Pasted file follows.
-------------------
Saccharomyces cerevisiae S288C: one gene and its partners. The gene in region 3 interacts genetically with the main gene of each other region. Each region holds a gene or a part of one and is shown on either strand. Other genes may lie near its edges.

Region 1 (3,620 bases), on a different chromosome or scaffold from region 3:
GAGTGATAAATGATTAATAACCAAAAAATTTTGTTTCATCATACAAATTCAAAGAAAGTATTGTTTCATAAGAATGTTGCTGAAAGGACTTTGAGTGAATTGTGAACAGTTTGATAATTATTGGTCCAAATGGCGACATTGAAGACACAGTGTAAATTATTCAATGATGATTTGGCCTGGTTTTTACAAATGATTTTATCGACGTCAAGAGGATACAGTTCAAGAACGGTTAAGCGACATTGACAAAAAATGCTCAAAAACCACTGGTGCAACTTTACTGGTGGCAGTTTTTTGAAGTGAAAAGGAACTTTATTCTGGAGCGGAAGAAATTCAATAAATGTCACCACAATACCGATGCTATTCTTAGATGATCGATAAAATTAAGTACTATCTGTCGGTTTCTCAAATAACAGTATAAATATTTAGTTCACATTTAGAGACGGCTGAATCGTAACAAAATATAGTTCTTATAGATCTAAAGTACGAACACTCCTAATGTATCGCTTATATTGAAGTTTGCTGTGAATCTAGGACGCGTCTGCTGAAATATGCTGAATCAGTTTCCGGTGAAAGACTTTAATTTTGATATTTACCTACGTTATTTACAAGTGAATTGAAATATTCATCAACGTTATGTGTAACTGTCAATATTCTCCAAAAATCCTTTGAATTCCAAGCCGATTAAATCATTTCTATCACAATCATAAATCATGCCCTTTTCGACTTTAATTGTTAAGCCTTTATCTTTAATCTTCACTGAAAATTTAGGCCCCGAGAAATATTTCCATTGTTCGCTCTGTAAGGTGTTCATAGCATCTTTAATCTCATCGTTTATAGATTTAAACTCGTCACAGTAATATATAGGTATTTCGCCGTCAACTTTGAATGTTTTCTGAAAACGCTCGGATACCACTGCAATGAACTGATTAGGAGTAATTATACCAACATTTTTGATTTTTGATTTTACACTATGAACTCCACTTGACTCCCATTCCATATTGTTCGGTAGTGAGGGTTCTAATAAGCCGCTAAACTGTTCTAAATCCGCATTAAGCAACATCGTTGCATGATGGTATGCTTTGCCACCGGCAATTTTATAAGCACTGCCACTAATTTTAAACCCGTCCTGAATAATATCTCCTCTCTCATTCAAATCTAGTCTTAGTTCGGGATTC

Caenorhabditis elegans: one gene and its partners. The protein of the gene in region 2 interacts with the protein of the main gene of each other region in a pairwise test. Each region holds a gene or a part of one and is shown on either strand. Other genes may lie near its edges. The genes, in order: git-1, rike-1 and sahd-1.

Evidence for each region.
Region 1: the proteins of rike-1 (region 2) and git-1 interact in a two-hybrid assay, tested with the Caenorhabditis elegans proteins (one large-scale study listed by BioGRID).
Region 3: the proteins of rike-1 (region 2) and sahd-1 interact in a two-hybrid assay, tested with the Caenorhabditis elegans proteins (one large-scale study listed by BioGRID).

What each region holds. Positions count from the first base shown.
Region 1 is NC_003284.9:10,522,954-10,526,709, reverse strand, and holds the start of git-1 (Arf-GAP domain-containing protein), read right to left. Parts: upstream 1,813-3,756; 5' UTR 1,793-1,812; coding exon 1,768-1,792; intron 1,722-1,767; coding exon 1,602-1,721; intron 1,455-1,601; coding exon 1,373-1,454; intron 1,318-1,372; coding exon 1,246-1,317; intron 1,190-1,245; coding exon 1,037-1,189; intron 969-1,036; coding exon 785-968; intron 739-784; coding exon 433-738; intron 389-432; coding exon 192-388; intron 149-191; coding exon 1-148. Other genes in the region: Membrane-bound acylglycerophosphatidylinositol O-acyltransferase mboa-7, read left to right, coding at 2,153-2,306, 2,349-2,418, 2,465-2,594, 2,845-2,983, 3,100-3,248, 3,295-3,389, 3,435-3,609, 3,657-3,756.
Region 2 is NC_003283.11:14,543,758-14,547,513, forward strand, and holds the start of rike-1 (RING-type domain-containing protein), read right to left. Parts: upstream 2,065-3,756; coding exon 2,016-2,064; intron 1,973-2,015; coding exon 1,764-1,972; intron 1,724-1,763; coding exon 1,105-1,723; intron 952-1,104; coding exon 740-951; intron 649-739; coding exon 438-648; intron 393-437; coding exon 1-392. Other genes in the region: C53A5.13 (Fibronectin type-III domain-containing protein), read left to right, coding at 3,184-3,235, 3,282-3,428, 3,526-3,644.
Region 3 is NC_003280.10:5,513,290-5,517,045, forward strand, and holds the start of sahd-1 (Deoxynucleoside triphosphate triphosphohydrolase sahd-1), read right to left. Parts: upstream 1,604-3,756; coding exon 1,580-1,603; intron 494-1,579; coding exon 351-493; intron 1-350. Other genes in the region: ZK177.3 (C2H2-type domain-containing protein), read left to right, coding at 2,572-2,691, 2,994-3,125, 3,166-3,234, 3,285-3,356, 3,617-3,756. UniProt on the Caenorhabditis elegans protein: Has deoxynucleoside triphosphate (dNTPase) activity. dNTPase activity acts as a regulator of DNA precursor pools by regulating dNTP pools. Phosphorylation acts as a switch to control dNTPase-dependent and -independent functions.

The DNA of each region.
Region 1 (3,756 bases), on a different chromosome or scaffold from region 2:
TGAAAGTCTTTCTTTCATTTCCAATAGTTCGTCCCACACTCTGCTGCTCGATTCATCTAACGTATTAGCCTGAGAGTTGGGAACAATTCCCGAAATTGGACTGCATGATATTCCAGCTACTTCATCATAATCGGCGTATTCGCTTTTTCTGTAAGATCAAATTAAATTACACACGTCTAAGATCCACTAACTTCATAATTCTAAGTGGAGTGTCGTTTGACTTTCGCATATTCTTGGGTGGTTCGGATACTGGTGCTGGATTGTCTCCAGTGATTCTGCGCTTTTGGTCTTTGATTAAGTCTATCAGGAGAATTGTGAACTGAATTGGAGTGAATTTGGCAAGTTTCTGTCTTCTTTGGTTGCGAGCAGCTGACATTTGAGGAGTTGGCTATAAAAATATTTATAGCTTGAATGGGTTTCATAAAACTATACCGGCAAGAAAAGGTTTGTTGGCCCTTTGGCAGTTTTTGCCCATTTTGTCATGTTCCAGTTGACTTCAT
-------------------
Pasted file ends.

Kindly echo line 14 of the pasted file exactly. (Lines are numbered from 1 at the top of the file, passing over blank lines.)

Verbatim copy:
TGAAAGTCTTTCTTTCATTTCCAATAGTTCGTCCCACACTCTGCTGCTCGATTCATCTAACGTATTAGCCTGAGAGTTGGGAACAATTCCCGAAATTGGACTGCATGATATTCCAGCTACTTCATCATAATCGGCGTATTCGCTTTTTCTGTAAGATCAAATTAAATTACACACGTCTAAGATCCACTAACTTCATAATTCTAAGTGGAGTGTCGTTTGACTTTCGCATATTCTTGGGTGGTTCGGATACTGGTGCTGGATTGTCTCCAGTGATTCTGCGCTTTTGGTCTTTGATTAAGTCTATCAGGAGAATTGTGAACTGAATTGGAGTGAATTTGGCAAGTTTCTGTCTTCTTTGGTTGCGAGCAGCTGACATTTGAGGAGTTGGCTATAAAAATATTTATAGCTTGAATGGGTTTCATAAAACTATACCGGCAAGAAAAGGTTTGTTGGCCCTTTGGCAGTTTTTGCCCATTTTGTCATGTTCCAGTTGACTTCAT